The Tao possess something more valuable than fish stocks, oil reserves or nuclear waste disposal contracts. They possess the key to humanity’s survival: the knowledge that all life is sacred, that all life has a right to exist, and that without these countless species which share the island with us, we will surely perish—be it on Orchid Island or on an island called Earth.

And so it was with great enthusiasm that I agreed to produce the soundtrack for director Nick Upton’s “Spirits of Orchid Island” documentary, regardless of budgetary and time contraints. Nick Upton’s reputation as a toprate director known for making documentary films with a conscience preceded him, and the subject matter was already close to my heart.

There were challenges, however, the most critical being the small window of time to complete the work. I knew this music could not be produced in haste. It required care and creativity to do proper justice to Nick Upton’s vision and the efforts of the crew and producers at PTS.

With no time to spare, I loaded my field-recording equipment into the saddlebags of my motorcycle and rode to the southeast of Taiwan. There in Taitung (which is coincidentally Taiwan’s closest point to Orchid Island) I visited the musicians of Amis Kakeng Musical Group. Under the mentorship of my friend Sawtoy, these young women and men, boys and girls perform a unique style of aboriginal music on instruments they themselves have crafted. Because of this uniqueness and the poignantly aboriginal sound of their music, I believed it would add a special quality to the soundtrack.

In a small hut made of wood and bamboo overlooking the ocean, I recorded their handmade wooden xylophones, large tuned bamboo tubes (played by hitting the open ends with paddles), wood-framed drums, two-sided nose flute and wood flutes. After recording their performances, which exuded such impressive skill and a range of emotion from intimate to passionate, I knew my instincts had proven correct.

I then sought out my friend and bamboo flute master, Yinchung Huang. I knew his ability to exercise playing styles far beyond the traditional would add another unique texture to this soundtrack. Sure enough, his playing immaculately conveyed the mystery and prodigiousness of the dark Kuroshio Current and the aboriginal people who have rowed its waters for millennia, and within the context of the finished music yielded results which I believe have never before been achieved with this instrument.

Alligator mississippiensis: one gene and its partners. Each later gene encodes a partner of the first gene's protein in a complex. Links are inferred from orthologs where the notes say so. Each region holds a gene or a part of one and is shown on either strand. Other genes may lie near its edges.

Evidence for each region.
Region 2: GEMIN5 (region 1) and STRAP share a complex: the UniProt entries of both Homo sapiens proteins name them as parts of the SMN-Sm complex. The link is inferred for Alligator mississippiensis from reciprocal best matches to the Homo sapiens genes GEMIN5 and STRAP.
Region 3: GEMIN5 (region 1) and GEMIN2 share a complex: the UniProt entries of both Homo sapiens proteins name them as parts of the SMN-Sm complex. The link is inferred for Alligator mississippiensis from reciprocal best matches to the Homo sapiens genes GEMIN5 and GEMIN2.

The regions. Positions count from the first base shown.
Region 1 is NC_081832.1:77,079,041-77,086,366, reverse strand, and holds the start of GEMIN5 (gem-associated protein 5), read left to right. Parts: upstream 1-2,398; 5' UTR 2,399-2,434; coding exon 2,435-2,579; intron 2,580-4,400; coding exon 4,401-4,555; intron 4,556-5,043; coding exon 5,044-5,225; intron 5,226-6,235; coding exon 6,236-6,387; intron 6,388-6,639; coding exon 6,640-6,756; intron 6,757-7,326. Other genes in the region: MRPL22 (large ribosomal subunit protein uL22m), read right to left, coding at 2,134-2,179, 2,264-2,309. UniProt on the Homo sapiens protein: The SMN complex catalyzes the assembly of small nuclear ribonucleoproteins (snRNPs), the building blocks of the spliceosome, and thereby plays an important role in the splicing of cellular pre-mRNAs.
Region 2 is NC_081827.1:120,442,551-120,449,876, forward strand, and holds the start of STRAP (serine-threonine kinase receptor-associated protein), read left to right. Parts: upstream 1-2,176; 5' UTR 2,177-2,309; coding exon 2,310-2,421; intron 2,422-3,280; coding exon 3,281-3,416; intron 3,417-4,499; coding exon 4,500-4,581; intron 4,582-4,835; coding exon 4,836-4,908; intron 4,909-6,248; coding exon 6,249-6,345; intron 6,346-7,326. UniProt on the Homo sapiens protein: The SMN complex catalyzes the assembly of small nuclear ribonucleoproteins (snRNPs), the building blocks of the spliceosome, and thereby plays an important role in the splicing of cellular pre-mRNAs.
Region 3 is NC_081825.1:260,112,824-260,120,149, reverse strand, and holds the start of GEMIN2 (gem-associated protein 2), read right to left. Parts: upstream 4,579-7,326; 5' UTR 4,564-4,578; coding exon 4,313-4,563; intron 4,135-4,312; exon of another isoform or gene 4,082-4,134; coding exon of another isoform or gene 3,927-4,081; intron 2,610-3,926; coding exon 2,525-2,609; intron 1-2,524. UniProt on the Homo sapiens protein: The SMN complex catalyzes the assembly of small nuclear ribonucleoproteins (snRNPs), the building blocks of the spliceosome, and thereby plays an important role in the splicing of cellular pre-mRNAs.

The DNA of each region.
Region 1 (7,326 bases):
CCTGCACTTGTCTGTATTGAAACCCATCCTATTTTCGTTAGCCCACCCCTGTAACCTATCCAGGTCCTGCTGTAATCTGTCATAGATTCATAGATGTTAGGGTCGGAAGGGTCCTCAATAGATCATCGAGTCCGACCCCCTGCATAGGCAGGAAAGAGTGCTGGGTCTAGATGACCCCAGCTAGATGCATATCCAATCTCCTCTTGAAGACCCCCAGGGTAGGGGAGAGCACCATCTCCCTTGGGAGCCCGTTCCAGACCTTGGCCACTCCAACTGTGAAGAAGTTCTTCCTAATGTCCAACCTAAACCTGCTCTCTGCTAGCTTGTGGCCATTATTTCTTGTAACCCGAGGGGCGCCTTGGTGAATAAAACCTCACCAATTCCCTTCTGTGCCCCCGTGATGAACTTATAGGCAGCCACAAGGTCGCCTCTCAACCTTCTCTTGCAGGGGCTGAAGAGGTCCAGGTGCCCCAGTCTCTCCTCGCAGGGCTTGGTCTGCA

I must say that it was the persistence of Yin-chung Huang that ultimately resulted in this album’s completion. His relentless insistence that the soundtrack music could stand on its own caused me to contemplate the idea in earnest. Nick Upton and I, and our friends at PTS, had spoken of that possibility during the documentary’s production, but more than a year would pass before the idea really took root.

And it was not to be considered lightly. The soundtrack had been produced so quickly that much of the material would need to be revisited. A soundtrack is a series of “music cues” matched to scenes, so these cues would need to be restructured into “songs”. And since the total amount of music was not enough to fill a CD, new material would need to be produced with a similar sound and storyline.

With the encouragement of Nick Upton and our friends at PTS, the continued prodding (bordering on harassment) of Yin-chung Huang, and thanks to my incredibly supportive wife and my team at New Vision artist agency, I finally set out to compose, arrange and record new material, and to re-record, re-mix and master this album.

In the end, I feel there was no more suitable time to have created the documentary and this album. Aboriginal culture the world over is at risk of disappearing, and our planet is on the brink of a mass extinction not seen since the disappearance of the dinosaurs. The efforts of those who have joined in the journey—from documentary to compact disc—have, I hope, inspired society to move one step closer to a critical mass when we all realize together that our earth needs us… now.